Ford Motor Company finds itself on the receiving end of a lawsuit concerning the simplest part of any car or truck: the lug nuts.
In this case, nuts that swell and delaminate not long after purchase, rendering the vehicle’s lug wrench useless in the event of a flat tire, or when the owners decide to swap their seasonal rubber. The lawsuit, filed by Hagens Berman Thursday in the U.S. District Court for the Eastern District of Michigan, seeks class-action status. Hundreds of claimants have put their name to the suit.
Millions of Ford vehicles dating back to 2010, including the popular Fusion and F-150, feature two-piece lug nuts with a steel core and chrome, aluminum, or stainless cap for appearance purposes, the lawsuit claims. That outer cap can swell, potentially endangering owners’ lives and wallets.
Hagens Berman claims the issue impacts owners of Ford Fusion, Escape, Flex, Focus, F-150 and F-350 vehicles. In some cases, the issue isn’t discovered until the owner attempts to change a tire on the side of a road, only to find that the lug wrench won’t fit over the nut.
The suit also claims roadside assistance crews sometimes find the nuts impossible to remove, as the nuts don’t swell in a uniform manner. This means more costs saddled on the owner in the form of a tow to a service center.
“At best this defect leads to consumers paying more than $30 per wheel at a repair shop just to get their tire off, and then have to buy new lug nuts,” said drivers’ counsel Steve Berman in a statement. “At worst, Ford owners could quickly end up in an emergency situation on a busy roadway, stranded with a flat tire and no way to change it.”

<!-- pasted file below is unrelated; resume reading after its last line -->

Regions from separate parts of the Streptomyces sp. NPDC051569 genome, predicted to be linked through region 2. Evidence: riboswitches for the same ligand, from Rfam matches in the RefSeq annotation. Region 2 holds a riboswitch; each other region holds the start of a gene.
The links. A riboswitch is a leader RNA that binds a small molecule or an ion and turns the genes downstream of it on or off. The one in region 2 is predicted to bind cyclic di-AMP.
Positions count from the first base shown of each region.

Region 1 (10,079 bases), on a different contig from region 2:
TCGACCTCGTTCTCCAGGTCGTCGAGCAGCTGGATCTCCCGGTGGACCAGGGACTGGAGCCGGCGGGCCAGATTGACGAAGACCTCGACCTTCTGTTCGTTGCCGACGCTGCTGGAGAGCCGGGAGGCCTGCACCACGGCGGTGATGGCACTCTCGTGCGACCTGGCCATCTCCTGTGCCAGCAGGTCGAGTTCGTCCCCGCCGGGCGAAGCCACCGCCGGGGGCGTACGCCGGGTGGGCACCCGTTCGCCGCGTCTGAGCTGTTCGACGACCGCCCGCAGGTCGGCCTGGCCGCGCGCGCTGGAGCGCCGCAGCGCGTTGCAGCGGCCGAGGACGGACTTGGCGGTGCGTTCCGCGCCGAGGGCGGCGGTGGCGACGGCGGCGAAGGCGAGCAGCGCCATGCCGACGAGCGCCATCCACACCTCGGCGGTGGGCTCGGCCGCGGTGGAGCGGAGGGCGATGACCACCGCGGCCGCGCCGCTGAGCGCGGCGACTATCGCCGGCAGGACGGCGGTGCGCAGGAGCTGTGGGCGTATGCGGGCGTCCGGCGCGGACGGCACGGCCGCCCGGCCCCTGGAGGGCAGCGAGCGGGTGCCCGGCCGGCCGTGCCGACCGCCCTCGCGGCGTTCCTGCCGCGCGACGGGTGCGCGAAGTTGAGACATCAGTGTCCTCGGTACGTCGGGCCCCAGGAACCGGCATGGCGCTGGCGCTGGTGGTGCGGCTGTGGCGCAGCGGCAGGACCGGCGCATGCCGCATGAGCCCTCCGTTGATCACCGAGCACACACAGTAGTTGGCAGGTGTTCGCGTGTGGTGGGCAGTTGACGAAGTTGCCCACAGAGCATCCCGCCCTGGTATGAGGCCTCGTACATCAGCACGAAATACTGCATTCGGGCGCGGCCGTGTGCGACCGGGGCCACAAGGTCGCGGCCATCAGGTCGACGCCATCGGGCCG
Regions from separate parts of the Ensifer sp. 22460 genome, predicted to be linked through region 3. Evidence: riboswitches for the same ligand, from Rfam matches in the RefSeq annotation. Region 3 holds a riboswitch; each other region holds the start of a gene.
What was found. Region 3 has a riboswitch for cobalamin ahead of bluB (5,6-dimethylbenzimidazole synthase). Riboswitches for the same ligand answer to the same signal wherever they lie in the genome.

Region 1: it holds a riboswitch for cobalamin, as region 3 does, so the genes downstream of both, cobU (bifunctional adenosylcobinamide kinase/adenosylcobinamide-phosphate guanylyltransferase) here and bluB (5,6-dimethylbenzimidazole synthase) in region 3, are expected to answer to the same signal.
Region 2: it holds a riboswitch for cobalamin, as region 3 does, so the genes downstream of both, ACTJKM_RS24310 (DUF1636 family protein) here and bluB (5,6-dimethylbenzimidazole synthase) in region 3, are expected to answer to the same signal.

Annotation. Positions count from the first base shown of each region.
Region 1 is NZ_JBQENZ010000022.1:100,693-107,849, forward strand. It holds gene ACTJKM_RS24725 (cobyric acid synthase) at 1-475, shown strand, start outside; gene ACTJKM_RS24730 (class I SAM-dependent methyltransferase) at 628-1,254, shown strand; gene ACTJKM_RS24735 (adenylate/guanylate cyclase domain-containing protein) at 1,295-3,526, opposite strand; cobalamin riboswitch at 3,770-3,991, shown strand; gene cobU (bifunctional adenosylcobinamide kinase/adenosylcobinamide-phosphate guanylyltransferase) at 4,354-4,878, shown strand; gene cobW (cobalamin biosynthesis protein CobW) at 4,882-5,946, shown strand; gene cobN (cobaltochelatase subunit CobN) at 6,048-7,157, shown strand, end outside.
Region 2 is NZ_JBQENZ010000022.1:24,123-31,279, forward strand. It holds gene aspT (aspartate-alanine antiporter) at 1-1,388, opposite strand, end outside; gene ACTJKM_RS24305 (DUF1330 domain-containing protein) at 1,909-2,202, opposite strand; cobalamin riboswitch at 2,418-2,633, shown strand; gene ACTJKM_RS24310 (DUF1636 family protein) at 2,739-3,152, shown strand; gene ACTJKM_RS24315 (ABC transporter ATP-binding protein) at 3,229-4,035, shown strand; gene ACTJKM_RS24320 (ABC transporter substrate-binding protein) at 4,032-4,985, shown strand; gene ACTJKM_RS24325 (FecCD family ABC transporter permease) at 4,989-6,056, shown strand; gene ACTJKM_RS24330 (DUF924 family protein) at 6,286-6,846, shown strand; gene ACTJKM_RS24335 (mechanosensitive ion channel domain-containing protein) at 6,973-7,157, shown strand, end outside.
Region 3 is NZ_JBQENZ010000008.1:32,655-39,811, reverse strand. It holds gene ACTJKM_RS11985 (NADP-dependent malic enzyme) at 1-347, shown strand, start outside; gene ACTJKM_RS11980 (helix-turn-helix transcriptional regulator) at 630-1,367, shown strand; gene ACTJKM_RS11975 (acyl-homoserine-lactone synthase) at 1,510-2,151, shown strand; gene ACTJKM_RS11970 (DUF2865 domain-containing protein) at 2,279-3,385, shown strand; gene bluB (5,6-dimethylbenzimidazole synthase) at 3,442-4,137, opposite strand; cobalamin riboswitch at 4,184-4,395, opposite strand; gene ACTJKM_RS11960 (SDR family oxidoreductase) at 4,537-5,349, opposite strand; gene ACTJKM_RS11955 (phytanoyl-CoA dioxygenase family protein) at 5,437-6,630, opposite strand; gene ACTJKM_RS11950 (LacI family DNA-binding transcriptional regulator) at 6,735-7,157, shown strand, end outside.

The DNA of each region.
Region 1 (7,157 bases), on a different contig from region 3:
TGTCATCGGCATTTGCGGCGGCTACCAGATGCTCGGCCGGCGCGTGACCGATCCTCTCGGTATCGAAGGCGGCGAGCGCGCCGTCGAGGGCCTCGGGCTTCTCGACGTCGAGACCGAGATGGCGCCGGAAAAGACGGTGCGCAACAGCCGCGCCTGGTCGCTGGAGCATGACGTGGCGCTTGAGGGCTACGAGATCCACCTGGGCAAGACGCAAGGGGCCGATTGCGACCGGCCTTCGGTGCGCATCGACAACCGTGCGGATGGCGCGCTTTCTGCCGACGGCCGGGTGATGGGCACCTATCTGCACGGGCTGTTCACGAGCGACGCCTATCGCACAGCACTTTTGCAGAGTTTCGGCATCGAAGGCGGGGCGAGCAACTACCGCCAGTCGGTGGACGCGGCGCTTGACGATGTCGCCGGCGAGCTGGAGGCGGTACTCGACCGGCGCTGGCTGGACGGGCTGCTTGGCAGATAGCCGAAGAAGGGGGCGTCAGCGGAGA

Contained in the suit is an accusation of post-recession cost-cutting. Ford could have avoided the issue by choosing solid stainless steel nuts, but that would increase the cost of manufacturing the vehicle, Hagens Berman states. Still, the capped nuts initially looked nice when contrasted with alloy or chrome-plated wheels.
A quick search of online Ford message boards shows countless complaints relating to swollen nuts on post-2010 vehicles, especially the Fusion. Other complaints have found their way to the National Highway Traffic Safety Administration (NHTSA).
The suit, representing drivers in all 50 U.S. states, accuses Ford of violating state consumer protection laws. The claimants demand the automaker recoup them for individual costs associated with the swollen nuts.
Ford hasn’t commented on the suit.